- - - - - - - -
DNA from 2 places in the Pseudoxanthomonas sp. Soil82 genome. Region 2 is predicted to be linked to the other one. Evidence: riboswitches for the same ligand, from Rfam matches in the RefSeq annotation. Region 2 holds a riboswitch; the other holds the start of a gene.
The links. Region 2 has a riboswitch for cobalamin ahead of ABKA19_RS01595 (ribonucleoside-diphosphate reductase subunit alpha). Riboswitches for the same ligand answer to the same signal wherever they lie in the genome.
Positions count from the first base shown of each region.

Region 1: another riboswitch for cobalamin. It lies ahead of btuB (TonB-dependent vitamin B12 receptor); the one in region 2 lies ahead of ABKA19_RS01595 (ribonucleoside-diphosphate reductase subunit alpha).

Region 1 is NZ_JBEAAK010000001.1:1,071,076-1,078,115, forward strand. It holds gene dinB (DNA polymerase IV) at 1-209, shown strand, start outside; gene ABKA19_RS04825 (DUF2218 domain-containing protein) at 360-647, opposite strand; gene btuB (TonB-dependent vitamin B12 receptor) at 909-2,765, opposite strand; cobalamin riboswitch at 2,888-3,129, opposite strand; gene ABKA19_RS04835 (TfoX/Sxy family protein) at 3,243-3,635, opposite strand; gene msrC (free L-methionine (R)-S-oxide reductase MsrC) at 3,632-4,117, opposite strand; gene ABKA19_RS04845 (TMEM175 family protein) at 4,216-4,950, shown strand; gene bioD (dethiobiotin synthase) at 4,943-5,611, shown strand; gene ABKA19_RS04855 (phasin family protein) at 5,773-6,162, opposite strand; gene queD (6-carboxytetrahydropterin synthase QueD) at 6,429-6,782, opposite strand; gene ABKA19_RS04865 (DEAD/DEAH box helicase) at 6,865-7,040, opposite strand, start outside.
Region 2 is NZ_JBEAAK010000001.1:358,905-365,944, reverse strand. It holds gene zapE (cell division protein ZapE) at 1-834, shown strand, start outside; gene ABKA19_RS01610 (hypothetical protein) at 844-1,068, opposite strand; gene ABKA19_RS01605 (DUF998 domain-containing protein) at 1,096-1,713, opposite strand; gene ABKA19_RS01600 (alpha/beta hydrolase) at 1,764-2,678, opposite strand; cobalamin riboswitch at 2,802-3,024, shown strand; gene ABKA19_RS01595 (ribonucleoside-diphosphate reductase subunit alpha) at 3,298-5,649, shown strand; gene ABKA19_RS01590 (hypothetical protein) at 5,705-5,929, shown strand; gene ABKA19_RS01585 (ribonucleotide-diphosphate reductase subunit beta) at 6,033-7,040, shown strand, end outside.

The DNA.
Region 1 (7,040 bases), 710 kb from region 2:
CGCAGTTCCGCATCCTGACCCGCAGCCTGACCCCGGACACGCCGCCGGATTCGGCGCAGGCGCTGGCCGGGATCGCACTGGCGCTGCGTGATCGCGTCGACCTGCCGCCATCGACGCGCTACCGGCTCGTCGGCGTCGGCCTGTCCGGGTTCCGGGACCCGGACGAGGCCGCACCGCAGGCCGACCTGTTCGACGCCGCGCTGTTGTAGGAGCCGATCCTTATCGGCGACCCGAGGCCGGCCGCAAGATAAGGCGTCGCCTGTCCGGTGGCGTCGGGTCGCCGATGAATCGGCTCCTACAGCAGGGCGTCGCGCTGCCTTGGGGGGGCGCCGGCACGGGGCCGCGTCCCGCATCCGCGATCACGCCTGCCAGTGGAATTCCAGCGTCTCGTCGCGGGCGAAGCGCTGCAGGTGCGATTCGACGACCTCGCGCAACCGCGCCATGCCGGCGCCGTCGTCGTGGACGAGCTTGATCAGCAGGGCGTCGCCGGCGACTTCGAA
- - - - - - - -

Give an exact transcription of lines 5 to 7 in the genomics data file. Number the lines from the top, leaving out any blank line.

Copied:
Region 1 is NZ_JBEAAK010000001.1:1,071,076-1,078,115, forward strand. It holds gene dinB (DNA polymerase IV) at 1-209, shown strand, start outside; gene ABKA19_RS04825 (DUF2218 domain-containing protein) at 360-647, opposite strand; gene btuB (TonB-dependent vitamin B12 receptor) at 909-2,765, opposite strand; cobalamin riboswitch at 2,888-3,129, opposite strand; gene ABKA19_RS04835 (TfoX/Sxy family protein) at 3,243-3,635, opposite strand; gene msrC (free L-methionine (R)-S-oxide reductase MsrC) at 3,632-4,117, opposite strand; gene ABKA19_RS04845 (TMEM175 family protein) at 4,216-4,950, shown strand; gene bioD (dethiobiotin synthase) at 4,943-5,611, shown strand; gene ABKA19_RS04855 (phasin family protein) at 5,773-6,162, opposite strand; gene queD (6-carboxytetrahydropterin synthase QueD) at 6,429-6,782, opposite strand; gene ABKA19_RS04865 (DEAD/DEAH box helicase) at 6,865-7,040, opposite strand, start outside.
Region 2 is NZ_JBEAAK010000001.1:358,905-365,944, reverse strand. It holds gene zapE (cell division protein ZapE) at 1-834, shown strand, start outside; gene ABKA19_RS01610 (hypothetical protein) at 844-1,068, opposite strand; gene ABKA19_RS01605 (DUF998 domain-containing protein) at 1,096-1,713, opposite strand; gene ABKA19_RS01600 (alpha/beta hydrolase) at 1,764-2,678, opposite strand; cobalamin riboswitch at 2,802-3,024, shown strand; gene ABKA19_RS01595 (ribonucleoside-diphosphate reductase subunit alpha) at 3,298-5,649, shown strand; gene ABKA19_RS01590 (hypothetical protein) at 5,705-5,929, shown strand; gene ABKA19_RS01585 (ribonucleotide-diphosphate reductase subunit beta) at 6,033-7,040, shown strand, end outside.

The DNA.